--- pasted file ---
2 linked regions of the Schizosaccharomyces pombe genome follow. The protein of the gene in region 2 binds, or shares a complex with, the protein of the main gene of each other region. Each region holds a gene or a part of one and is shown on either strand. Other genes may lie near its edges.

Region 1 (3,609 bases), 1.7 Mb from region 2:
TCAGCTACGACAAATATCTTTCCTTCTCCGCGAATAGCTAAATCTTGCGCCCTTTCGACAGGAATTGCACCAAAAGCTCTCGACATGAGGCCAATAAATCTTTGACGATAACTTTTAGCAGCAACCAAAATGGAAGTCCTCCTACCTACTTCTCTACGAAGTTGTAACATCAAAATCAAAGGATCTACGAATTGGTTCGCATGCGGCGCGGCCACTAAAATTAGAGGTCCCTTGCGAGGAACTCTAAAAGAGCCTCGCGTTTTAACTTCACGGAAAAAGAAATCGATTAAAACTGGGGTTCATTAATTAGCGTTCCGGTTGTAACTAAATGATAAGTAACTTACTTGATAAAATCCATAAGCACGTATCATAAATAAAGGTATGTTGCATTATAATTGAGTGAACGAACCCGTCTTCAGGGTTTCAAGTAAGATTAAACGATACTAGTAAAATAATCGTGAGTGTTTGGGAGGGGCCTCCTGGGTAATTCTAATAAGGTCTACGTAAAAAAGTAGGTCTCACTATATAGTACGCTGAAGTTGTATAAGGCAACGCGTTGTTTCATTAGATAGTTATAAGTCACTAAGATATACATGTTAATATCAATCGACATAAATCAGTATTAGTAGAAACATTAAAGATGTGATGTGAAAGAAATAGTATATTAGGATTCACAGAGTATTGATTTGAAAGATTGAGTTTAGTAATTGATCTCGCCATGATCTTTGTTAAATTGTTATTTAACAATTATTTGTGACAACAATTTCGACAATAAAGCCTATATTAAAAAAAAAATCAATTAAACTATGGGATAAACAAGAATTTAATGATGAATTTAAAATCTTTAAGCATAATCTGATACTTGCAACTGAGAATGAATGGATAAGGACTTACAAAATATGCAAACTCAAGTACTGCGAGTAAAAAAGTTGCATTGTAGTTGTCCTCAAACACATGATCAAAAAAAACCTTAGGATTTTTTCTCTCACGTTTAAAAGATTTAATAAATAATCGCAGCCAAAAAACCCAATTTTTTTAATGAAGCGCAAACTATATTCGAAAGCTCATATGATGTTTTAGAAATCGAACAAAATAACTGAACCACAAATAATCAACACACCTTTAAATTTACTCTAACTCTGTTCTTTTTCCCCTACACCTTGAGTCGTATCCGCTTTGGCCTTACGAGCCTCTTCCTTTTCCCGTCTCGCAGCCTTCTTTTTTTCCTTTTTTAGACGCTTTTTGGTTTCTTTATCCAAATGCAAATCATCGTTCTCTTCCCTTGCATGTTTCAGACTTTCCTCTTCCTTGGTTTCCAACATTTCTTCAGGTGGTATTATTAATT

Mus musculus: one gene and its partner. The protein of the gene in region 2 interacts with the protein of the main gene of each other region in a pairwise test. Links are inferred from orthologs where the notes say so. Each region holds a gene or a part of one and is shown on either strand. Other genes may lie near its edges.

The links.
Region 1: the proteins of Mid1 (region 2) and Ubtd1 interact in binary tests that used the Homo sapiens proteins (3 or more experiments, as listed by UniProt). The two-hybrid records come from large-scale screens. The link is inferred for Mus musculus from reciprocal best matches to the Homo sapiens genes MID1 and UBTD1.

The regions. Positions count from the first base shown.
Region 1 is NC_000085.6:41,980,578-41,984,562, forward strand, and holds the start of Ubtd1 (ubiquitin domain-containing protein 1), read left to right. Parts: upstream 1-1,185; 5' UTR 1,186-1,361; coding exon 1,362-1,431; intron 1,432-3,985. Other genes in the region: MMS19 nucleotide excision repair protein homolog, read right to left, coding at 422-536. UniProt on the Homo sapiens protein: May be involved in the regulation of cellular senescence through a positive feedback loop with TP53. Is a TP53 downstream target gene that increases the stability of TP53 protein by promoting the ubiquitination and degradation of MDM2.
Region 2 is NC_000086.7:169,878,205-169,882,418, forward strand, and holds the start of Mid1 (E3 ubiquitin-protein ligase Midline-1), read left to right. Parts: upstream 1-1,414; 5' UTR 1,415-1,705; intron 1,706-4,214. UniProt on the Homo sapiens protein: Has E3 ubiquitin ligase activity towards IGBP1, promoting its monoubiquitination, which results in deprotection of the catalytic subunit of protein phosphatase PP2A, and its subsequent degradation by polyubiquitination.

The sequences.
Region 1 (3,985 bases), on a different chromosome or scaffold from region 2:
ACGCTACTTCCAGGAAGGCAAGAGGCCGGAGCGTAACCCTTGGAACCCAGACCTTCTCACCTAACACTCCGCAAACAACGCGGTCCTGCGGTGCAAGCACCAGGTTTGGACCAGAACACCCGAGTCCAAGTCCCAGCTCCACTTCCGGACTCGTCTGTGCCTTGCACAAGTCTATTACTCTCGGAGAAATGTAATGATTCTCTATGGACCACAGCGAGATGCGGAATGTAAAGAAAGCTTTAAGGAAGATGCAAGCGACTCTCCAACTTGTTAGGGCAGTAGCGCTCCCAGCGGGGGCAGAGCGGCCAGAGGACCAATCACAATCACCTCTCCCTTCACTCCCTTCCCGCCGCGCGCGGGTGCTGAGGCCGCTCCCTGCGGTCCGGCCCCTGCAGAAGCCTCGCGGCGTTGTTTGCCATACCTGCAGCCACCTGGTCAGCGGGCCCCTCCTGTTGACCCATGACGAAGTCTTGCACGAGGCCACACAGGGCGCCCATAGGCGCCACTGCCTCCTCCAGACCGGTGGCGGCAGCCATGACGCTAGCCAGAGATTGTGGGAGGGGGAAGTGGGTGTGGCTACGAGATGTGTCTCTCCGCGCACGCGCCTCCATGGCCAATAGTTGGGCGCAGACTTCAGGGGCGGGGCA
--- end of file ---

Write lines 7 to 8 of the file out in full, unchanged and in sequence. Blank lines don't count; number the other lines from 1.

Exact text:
The regions. Positions count from the first base shown.
Region 1 is NC_000085.6:41,980,578-41,984,562, forward strand, and holds the start of Ubtd1 (ubiquitin domain-containing protein 1), read left to right. Parts: upstream 1-1,185; 5' UTR 1,186-1,361; coding exon 1,362-1,431; intron 1,432-3,985. Other genes in the region: MMS19 nucleotide excision repair protein homolog, read right to left, coding at 422-536. UniProt on the Homo sapiens protein: May be involved in the regulation of cellular senescence through a positive feedback loop with TP53. Is a TP53 downstream target gene that increases the stability of TP53 protein by promoting the ubiquitination and degradation of MDM2.